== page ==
I received an email from a person teaching in Tucson, AZ about programs/examples of using Web 2.0 tools (wikis, blogs, digital storytelling, podcasting, distance learning) to meet the needs of students who might be classified as "at-risk" (i.e. not succeeding academically) or gifted students who might not be challenged.

Are there any programs or examples that you are aware of and can point me towards? (I'm sure there are, but just haven't come across examples that specifically target a group of students instead of a whole class :)

Any examples are appreciated!

Tags: gifted, specialneeds

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I teach elementary gifted kids, not "at risk". We are doing several things I think un-challenged kids would like. The Tucson teacher can check here for all the stuff we've done in the last year. Two things that would definately be a hit would be blogging and online discussions. We use Moodle for online book discussions (could be movies, too) and have recently started a Philosopher's Club using the book Philosophy for Kids by David White, we discuss a weekly question--this week Aristotle --"How Do You Know Who Your Friends Are?" students then reflect on the question using a Moodle forum.

There are other tools that would be a hit, we've used Floorplanner, Voki, BeFunky, Scrapblog, Alice, Scratch, cartoon generators, Artpad, Sketchup, Google Earth, Google Maps, Slideshare, Hyperscore, Circavie, Zip Skinny, Gamemaker. One of the beauties of Web 2.0 is there is something for everyone. The key is to figure out an authentic way to use the tools, and get past the "fluff" stage. Good Luck, N.
Anything I'm doing is with high-risk students:

http://mizmercer.edublogs.org is where I reflect. Class blogs for 4-6th grade are in the blogroll there.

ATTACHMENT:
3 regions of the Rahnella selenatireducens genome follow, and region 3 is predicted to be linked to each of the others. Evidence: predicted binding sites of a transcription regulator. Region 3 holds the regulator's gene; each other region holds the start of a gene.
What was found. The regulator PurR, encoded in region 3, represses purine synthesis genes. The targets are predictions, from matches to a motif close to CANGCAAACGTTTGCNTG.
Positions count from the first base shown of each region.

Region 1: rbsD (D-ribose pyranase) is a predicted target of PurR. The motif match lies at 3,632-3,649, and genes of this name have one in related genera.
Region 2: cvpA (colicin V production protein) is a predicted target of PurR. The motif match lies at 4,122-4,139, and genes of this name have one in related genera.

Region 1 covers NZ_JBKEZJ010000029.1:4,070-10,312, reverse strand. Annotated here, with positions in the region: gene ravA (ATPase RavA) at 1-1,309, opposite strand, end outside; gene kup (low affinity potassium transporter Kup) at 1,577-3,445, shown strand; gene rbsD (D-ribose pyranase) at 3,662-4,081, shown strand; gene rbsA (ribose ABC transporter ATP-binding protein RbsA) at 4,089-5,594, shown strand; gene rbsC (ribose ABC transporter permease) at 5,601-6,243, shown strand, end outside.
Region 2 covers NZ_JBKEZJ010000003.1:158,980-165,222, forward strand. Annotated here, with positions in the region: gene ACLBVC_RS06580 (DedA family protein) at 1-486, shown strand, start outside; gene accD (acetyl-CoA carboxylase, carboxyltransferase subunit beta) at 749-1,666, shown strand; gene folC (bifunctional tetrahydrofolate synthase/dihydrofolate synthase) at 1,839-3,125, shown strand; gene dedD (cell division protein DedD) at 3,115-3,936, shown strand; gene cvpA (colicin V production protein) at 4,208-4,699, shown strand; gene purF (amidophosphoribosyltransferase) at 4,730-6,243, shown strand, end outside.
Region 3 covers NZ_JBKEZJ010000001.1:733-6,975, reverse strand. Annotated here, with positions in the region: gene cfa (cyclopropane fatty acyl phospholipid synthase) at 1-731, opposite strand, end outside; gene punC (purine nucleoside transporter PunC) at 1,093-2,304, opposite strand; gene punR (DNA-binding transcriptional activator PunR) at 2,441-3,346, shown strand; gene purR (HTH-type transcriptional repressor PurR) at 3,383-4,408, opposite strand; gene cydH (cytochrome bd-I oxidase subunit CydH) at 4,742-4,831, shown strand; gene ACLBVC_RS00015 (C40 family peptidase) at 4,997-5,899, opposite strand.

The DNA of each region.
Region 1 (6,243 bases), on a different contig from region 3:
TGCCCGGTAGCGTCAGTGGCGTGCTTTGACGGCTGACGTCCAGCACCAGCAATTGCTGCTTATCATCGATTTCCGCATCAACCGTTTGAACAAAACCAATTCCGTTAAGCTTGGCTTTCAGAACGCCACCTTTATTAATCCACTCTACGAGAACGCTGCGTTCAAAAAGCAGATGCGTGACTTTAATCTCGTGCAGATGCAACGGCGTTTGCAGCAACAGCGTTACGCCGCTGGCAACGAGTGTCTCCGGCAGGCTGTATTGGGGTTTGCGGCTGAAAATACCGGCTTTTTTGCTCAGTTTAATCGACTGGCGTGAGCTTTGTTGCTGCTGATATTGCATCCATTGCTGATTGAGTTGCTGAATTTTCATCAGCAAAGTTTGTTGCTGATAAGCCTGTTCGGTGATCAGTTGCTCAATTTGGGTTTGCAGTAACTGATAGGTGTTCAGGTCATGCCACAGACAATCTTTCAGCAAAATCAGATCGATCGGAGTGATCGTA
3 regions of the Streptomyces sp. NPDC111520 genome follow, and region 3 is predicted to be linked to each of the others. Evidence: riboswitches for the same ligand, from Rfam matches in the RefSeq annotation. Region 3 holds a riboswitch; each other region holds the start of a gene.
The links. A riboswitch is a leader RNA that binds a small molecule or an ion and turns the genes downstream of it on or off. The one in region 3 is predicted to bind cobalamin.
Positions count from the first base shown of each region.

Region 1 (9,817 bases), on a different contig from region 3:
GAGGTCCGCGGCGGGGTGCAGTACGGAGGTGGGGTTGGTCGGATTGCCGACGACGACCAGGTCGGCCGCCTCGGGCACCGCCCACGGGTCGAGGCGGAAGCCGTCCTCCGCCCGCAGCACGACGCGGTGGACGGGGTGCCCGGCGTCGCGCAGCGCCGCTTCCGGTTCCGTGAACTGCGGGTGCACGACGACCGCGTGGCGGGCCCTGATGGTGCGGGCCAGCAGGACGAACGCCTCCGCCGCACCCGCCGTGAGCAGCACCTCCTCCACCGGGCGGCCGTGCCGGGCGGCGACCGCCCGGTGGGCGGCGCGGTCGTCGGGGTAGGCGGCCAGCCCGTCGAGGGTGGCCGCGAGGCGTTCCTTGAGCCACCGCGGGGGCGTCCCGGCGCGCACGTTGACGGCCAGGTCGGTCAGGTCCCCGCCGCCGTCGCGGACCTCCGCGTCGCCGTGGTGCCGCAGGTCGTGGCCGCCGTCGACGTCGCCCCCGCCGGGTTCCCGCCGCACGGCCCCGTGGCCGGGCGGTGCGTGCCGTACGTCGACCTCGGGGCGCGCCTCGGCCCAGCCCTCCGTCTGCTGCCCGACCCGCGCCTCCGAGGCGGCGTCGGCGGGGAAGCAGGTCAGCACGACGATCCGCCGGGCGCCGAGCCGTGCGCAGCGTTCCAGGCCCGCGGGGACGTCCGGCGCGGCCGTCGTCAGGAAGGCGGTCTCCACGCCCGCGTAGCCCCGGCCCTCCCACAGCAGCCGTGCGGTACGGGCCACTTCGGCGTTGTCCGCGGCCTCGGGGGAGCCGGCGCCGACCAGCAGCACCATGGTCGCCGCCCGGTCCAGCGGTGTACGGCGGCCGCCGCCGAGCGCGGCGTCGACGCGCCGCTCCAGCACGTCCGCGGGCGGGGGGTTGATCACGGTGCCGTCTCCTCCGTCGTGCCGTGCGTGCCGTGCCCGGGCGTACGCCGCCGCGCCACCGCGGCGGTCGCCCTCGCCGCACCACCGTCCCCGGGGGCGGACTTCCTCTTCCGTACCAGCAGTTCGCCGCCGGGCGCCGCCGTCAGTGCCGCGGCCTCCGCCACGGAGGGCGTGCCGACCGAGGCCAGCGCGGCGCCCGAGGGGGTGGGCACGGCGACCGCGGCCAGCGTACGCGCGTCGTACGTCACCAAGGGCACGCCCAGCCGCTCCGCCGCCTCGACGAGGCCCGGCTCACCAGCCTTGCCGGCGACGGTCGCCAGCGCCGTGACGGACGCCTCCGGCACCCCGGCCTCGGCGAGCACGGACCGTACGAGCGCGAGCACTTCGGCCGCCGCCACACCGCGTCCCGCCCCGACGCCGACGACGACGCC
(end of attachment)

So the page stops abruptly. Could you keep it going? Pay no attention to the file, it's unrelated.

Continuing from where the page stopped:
The school is 83% in poverty, 95% non-white; over 50% language learners. The 28% of students who are Asian are all Southeast Asian refugees.

You might want to check out http://inpractice.edublogs.org, where are group of us who teach at Title One schools share what we are doing including Larry Ferlazzo, Doug Noon, and Brian Crosby.
I co-teach in an inclusion class where we differentiate instruction for students with special needs, the gifted and those students who fall in between. Here is a link to our blog.

You could also encourage the teacher to join this ning: http://www.classroom20.com/group/technologyinspecialeducation
Thanks for some of the great links and information about the things you are doing in your classroom. I've posted the link to the forum in an email I sent to the teacher and I'm sure she'll find a number of things to look at. Thanks again!
Hi Brett!

I teach at risk high school students and exclusively inclusion classes. To help my special education students, I have started podcasting. I create review podcasts for my students and use many other tools as well. You can see these "masterycasts" in the history subjects sections of my site, which I created to host my podcasts so they may be used by anyone. Our school site is password protected. Feel free to explore and use all of the materials on the site. I also blog on topics and tools relevant to teachers and students to improve mastery of school subjects. I have found podcasting to be very helpful for my students. You can see the philosophy, etc on the site. I think you have to be creative and willing to differentiate!


Whats the URL for the project you were refering to?

It actually wasn't a project of mine, but simply a request from one of the school districts that I work with (I'm at the state department of ed currently). Some ed tech folks from a district just asked generically about web 2.0 tools and at-risk/special ed students so I'm not sure they had a specific project in mind.
I enjoyed the technology suggestions in the Enrichment 2.0 presentation on slideshare. (Apparently there is a Ning + a Enrichment 2.0 wiki)

I recently checked out Wesch's youtube presentation to teachers called a Portal to Media Literacy, where he shows how he integrates blogs and wikis in the Netvibes aggregator. I think this is a great model to tweak for all levels. He also points to a simulation he does surrounding culture (he's a Anthropology professor). It reminds me a lot of a simulation we did in the 5th or 6th grade where we created a country and a culture and then:
1) got to do anthropology on other teams "artifacts"
2) played a game like Risk--but more educationally oriented at the end.

After watching the ex-CEO of Kinkos speak to the Library of Congress today on the way that using current events going back to reach history (or any other subject) this tactic seems parallel. I think it used a high level of identity and creation to ground us in the peculiarities, individualities, and uniqueness of global cultures.

My random 2 cents..



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